Fourteen Years discussed on Travel with Rick Steves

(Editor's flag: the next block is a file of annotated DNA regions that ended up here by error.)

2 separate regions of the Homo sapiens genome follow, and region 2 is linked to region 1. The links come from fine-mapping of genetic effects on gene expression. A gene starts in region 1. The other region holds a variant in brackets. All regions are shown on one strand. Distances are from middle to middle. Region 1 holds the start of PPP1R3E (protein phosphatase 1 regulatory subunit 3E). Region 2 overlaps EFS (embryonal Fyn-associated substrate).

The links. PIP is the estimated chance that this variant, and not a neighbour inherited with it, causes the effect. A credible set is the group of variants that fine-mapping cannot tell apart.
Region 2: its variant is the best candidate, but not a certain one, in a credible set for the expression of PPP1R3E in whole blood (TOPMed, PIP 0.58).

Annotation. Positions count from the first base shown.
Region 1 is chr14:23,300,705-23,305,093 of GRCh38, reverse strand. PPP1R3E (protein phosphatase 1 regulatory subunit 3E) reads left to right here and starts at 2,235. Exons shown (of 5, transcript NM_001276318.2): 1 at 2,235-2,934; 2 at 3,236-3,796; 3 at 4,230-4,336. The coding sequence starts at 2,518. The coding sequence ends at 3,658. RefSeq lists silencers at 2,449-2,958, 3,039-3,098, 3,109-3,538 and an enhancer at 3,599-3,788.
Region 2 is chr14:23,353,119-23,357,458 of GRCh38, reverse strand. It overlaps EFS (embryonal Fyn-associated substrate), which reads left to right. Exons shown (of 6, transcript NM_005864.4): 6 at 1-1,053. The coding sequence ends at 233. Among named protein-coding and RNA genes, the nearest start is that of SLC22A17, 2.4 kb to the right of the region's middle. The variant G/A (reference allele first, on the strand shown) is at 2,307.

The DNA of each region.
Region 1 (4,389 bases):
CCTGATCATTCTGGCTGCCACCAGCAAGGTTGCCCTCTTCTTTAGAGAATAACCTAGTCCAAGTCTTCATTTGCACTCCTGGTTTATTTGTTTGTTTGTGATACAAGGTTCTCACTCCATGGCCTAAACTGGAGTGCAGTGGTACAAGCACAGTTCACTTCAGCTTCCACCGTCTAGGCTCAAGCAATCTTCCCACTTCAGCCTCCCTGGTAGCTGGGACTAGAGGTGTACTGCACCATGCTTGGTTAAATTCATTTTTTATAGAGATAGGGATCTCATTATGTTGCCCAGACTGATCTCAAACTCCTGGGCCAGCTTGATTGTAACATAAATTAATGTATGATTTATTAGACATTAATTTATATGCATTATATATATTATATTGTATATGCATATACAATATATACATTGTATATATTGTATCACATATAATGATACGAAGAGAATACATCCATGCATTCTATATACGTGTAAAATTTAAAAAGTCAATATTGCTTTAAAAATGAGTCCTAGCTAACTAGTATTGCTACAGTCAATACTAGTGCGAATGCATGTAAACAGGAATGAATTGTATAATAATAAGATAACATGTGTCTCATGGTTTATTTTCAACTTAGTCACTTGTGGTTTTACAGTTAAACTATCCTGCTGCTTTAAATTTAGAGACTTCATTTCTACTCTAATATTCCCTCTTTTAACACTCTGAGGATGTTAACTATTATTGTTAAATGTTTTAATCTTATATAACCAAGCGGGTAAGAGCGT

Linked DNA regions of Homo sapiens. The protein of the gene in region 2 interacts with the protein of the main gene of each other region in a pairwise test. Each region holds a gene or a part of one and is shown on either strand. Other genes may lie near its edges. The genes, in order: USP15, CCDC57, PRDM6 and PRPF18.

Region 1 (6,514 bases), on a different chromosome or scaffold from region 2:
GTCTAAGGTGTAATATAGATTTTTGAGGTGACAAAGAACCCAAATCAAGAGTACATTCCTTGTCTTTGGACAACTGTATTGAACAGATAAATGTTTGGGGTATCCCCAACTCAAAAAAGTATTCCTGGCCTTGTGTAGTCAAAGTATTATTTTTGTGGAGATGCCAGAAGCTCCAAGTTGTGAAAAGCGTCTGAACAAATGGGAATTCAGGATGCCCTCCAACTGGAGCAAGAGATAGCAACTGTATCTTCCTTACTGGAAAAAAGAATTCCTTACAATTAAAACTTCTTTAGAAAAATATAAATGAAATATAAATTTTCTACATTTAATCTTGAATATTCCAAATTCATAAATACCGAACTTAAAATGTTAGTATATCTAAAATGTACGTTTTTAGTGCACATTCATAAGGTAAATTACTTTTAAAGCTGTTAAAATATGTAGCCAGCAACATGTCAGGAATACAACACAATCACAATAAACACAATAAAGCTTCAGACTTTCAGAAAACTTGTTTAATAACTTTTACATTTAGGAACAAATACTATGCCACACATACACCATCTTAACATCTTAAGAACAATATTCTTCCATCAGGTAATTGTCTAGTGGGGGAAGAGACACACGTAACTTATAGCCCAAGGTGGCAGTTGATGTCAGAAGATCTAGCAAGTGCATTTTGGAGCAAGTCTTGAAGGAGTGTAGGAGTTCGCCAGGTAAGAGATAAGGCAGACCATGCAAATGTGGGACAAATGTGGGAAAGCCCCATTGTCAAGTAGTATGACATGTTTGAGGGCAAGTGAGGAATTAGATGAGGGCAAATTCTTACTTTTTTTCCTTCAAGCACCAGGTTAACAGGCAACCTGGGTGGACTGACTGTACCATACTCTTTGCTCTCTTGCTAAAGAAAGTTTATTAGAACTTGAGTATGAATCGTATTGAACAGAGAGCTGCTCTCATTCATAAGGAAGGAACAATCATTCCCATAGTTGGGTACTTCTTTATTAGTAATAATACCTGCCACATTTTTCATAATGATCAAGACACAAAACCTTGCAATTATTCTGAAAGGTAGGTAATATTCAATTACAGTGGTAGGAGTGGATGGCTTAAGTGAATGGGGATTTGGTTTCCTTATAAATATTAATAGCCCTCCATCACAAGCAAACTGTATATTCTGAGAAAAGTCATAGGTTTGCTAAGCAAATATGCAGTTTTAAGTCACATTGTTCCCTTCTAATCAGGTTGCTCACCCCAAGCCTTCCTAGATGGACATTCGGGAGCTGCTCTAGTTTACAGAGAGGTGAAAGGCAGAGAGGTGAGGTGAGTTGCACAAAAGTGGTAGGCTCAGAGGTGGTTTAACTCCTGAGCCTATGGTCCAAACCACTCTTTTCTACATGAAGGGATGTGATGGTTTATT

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On the intersection between this world and the next the folks had atlas really really is GonNa be you're the best bang for your Buck and the clergywoman tells us how her travels have shown her the ways different societies confront mortality and honored ready we leave behind it's not just dust when we're done with it and that's a lot of the rituals of mourning of death have to do with treating the body with the back we're traveling with the NUTSO repairing our head on travel with Rick Steves just in time for Halloween also stay in the day of the dead we're about to learn how people in different parts of the world honor the end of life and Episcopal Deacon from Iowa US what she's discovered in her travels with the grim reaper and we'll hear about some of the unusual places in the Atlas Obscure Cabinet of curiosities sites that run the gamut from sacred to creepy it's all just ahead on today's travel with Rick Steves where at eight seven seven three three three seven four to five cemetery this can be some of the most interesting moving and artistic sites in a city you can learn a lot about a society by visiting it's leading graveyards and they welcomed tourists Robert Wright is a guide who's lived in guided in Buenos Aires for many years and he considers that city's historic cemetery the most important site in town Robert joins us now to talk about why he loves digging curious visitors to Buenos Aires Coletta Cemetery Robert Thanks for joining us thank you cemeteries are fascinating and a lot of people don't realize but they really give a fun insight we'll get to Buenos Aires in a minute let's talk cemeteries in general as you've traveled what are some tips for travelers to recognize the importance of cemeteries in their sightseeing everyone makes a big deal about going to churches yeah and a lot of times that's where baptisms take place but then you forget that there's the end of the road as well and the way that people build their mausoleums their family tombs that's how they want to be remembered so it's a great insight to a family's sense of their historical preservation also they're great repositories of art and architecture if you love sure what better place to go it's an outdoor museum and every cemetery is free exactly you could book for one of the maps the tricia where the famous people learn it always kind of gives me a little bit better sense of the history of a place as well that I'm visiting because that way I can maybe learn about some of the important players in history that you don't really get access to you in an art museum we have a very ethnocentric look at who matters in the way we learned history but if you go to a cemetery you can see by the nature of the thousands of that tomb who were the biggest unity I just always go to Europe I'm thinking everywhere in Europe every great city every single said now you have an experience in bonuses aries you lived in Buenos Aires and what is so unique about the Recoleta cemetery in the big city in Argentina I lived in Argentina for fourteen years rick and I I still remember to this day the very first time I stepped foot in that cemetery because it's like a little miniature city within a city it has AH variety of tombs and mausoleums but it's like you're taking a walk through a just four city blocks the covers all of Argentina history you've got the founders the city you've got all the first presidents that are there every single moment in history even like the very controversial period of the Perron Era Because Eva Peron is very there's I would love to learn about that but I wouldn't know how if I went to that cemetery would there be a a guided tour available or there's actually maps that you can buy at the entrance gate eight if you want and there are also a guided tours available usually there are people there that you can do a tour with an any language okay so in English is tourists who are areas you could do that let's the cemetery take me on a walk Robert what am I gonNa see is it a cer- cuff agai is little houses that have you know families in them were who am I going to bump into Pete the pitcher for us I think when you first gonNA walk through a very large grand entrance gate and it sort of sets the tone for the the tire experience because you know you're walking into somewhere very important with through that large gate and then all of a sudden the whole cemetery opens up before you and you have neat little rows uh-huh of not usually tombstones because the tombstones were from a previous era but once it became really popular to be buried in Recoleta cemetery they started building larger and larger family mausoleums okay so instead of walking in thinking you refine grasp plots or crosses or tombstones there are Zillah few that are leftover tucked in between little corners but there are mainly large mausoleums ups pitcher and many of us travelers have been to the Perlis says cemetery in Paris and you walk through this grand entry and it's got a street plan sure you know there's the main street there's neighborhood you have to know how to find your loved one as you do and and then you've got some people that just have a little slab and there's and there's a lot of these stone homes buildings mausoleums Muslims this is so exciting to have this extra dimension of sighting in our travels this is travel with Rick Steves we're talking with Robert Wright and Robert A tour guide who for years has lived in guided in Buenos Aires in Argentina our number eight seven seven three three three seven four to five and Ed's calling in from Vancouver in Washington ed thanks for your call Hi Rick yeah we were just there on a family trip last month and we actually went back twice to the cemetery it was just so interesting with all the lines say these little buildings where you could look in and you can see well you can see you know the wealth of the families you can see you know what was important to them and how they wanted to be remembered my question had to do more about you know how do they decide how these these little buildings are built and how many it's not just one person this is really a family and they're almost look like you could look into some of them and you almost see little bunk beds in there every coffin yeah little level it actually has to do with space requirements okay so if the cemetery's four city blocks it's built into the Urban Africa the city because initially cemeteries were located far from residential areas but as the city grows the cemetery was actually surrounded by the city so the Harry has no space to expand so basically you're you have to reuse whatever space you have inside you'll build a very fancy mausoleum but you'll have undergone around storage and the ideas that by the time great GRANDPA is in there you're gonNA have room for other people coming along and future generations because by the time his great grandson is time to pass away there's not a whole lot left a great grandpa he's just basically ashes and so he's like then ways less remembered and he takes up less space so you can move him into a different container and I know this sounds gruesome but it's it is what it is and then you move them into a different container and then there's room for other family members so in that way you can continue to use these mausoleums overtime Robert I've been in cemeteries where the Standing is we have limited space here in our little ledge of land next to the lake or whatever and it's been centuries and your loved one gets a spot as long as his end sisters or her ancestors want to pay essentially the rent for that and there's nobody around anymore that cares anymore they don't pay the upkeep they don't pay that rent right and hulu dead who have loved ones who can pay the bill these mausoleum stay in the same family as long as they continue to pay the maintenance fee and there are caretakers of the cemetery that clean and do minor repairs but what ends up happening is that if there are no family members left or if they decide or if what if their fortune is gone yeah they can't afford the maintenance fee then you're in the US wherewithal family can sell it and then they'll they'll either reuse the same mausoleum just redecorate maybe a little bit or the whole thing down and build a new one I hadn't thought about that the the great cemetery in Buenos Aires Recoleta Robert I'd like to have you tell a few stories as a tour guide you know this is Halloween time in cemeteries lend themselves to these stories one of the most famous corpses on the most famous residents of the cemetery was a woman named Regina what's the story so Rufina cumbersome race was the daughter of a very well to do family in fact it said that her mother was having affair with the president of the time nobody really knows for sure but she had an attack on her birthday actually and she kind of passed out at home they were getting ready to go to.